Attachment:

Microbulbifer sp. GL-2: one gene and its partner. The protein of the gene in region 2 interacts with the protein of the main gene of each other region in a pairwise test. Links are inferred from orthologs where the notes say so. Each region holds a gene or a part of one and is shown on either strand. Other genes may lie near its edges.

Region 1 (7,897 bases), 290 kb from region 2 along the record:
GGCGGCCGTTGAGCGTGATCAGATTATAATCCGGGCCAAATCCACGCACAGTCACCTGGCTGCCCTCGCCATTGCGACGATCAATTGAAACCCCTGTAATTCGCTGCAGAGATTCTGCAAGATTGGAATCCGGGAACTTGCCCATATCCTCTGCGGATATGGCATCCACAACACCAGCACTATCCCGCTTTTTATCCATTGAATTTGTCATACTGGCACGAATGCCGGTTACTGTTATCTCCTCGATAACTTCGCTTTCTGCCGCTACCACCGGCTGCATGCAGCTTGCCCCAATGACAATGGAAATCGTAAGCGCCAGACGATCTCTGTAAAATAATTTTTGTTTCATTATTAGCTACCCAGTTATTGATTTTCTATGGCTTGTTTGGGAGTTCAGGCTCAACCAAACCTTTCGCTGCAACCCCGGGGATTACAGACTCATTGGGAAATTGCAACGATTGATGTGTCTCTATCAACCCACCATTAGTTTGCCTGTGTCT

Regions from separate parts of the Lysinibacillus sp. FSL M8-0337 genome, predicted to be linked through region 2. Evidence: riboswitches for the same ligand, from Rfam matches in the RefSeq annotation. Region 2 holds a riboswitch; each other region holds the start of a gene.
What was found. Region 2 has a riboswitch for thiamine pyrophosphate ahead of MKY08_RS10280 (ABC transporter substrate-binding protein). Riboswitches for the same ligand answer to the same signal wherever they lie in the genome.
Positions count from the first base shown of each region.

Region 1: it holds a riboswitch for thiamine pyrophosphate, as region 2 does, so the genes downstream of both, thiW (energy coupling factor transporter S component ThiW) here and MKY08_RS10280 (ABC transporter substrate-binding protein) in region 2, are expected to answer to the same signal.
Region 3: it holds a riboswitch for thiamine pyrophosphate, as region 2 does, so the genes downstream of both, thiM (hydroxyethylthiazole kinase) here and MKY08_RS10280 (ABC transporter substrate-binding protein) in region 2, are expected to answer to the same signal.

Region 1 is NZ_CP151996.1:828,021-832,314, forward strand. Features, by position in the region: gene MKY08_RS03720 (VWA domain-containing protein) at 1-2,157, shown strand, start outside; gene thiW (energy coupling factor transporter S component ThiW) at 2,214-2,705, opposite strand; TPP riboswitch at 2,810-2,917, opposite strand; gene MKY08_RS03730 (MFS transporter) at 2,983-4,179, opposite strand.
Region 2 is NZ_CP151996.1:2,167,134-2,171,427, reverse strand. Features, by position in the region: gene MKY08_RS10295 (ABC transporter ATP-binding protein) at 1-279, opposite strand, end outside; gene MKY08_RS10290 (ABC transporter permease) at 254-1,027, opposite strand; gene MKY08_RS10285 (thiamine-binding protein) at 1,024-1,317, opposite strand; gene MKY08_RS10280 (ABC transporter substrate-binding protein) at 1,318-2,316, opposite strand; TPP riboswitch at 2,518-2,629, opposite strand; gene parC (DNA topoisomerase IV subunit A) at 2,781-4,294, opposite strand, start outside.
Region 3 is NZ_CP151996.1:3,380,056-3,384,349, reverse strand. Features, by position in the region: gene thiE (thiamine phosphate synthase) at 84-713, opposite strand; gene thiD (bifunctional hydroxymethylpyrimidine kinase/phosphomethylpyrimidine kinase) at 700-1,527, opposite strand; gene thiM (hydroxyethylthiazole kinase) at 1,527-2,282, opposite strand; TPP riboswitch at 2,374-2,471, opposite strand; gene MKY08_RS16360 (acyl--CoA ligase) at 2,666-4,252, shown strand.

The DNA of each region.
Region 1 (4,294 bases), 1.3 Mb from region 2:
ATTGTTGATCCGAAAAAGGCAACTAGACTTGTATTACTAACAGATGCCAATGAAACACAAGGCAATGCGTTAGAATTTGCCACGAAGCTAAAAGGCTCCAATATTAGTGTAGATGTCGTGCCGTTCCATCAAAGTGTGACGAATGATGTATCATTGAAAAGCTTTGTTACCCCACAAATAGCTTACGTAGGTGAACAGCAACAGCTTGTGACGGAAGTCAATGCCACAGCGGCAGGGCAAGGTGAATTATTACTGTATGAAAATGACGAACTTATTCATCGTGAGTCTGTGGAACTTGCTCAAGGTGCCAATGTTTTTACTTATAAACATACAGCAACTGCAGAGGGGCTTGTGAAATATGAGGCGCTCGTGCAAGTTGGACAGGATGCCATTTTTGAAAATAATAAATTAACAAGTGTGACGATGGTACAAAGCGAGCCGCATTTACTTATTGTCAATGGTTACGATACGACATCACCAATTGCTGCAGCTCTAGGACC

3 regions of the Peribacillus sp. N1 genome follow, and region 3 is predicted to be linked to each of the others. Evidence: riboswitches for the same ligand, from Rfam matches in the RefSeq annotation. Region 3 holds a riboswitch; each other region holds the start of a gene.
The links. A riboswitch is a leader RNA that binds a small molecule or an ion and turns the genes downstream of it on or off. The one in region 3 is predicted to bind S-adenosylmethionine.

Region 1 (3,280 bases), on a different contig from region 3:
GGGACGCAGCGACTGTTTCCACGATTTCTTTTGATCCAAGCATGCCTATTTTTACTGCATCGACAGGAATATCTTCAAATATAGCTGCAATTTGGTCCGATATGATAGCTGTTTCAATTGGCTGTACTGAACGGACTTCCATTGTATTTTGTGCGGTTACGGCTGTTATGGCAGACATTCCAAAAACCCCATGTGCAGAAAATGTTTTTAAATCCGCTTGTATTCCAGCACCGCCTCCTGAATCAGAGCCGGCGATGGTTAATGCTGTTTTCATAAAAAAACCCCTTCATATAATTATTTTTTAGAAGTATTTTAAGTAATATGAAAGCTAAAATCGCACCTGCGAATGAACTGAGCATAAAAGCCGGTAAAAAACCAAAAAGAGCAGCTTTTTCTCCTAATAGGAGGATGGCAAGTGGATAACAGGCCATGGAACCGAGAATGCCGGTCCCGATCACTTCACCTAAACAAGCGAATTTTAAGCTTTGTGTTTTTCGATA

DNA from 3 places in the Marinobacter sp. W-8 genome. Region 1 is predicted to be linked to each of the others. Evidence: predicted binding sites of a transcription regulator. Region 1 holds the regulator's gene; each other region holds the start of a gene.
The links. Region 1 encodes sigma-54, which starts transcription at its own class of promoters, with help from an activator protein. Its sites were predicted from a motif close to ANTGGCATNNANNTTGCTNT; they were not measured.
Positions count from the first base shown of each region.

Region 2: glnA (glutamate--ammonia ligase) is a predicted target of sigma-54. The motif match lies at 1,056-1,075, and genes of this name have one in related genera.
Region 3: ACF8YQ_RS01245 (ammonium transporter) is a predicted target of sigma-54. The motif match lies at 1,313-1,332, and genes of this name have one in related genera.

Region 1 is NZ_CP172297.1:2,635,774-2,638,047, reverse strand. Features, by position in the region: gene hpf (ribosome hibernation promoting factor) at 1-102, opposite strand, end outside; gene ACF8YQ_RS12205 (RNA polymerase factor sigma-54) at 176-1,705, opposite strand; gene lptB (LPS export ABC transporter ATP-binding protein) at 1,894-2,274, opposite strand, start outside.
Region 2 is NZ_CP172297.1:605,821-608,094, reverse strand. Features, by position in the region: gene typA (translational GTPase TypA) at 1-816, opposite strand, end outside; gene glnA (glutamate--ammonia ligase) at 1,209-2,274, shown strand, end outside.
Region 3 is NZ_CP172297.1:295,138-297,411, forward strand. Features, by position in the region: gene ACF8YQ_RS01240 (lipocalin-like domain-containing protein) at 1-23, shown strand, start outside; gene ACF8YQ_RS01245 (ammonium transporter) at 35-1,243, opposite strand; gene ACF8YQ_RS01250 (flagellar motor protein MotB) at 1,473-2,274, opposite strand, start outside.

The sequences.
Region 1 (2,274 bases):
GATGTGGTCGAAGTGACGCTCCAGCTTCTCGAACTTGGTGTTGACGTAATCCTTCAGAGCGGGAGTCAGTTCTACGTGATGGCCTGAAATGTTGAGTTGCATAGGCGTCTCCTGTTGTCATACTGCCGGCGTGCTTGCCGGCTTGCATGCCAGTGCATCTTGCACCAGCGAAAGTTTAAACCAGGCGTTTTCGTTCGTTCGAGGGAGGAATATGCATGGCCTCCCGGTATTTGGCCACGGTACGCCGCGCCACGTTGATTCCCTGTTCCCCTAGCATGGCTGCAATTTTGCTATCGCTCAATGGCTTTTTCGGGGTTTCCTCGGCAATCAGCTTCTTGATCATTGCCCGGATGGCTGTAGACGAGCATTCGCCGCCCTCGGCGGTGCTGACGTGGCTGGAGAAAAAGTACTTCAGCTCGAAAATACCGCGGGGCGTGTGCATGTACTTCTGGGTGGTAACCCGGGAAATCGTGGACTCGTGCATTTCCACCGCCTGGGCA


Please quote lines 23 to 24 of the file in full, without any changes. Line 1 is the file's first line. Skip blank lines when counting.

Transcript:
Region 3: ACF8YQ_RS01245 (ammonium transporter) is a predicted target of sigma-54. The motif match lies at 1,313-1,332, and genes of this name have one in related genera.

Region 1 is NZ_CP172297.1:2,635,774-2,638,047, reverse strand. Features, by position in the region: gene hpf (ribosome hibernation promoting factor) at 1-102, opposite strand, end outside; gene ACF8YQ_RS12205 (RNA polymerase factor sigma-54) at 176-1,705, opposite strand; gene lptB (LPS export ABC transporter ATP-binding protein) at 1,894-2,274, opposite strand, start outside.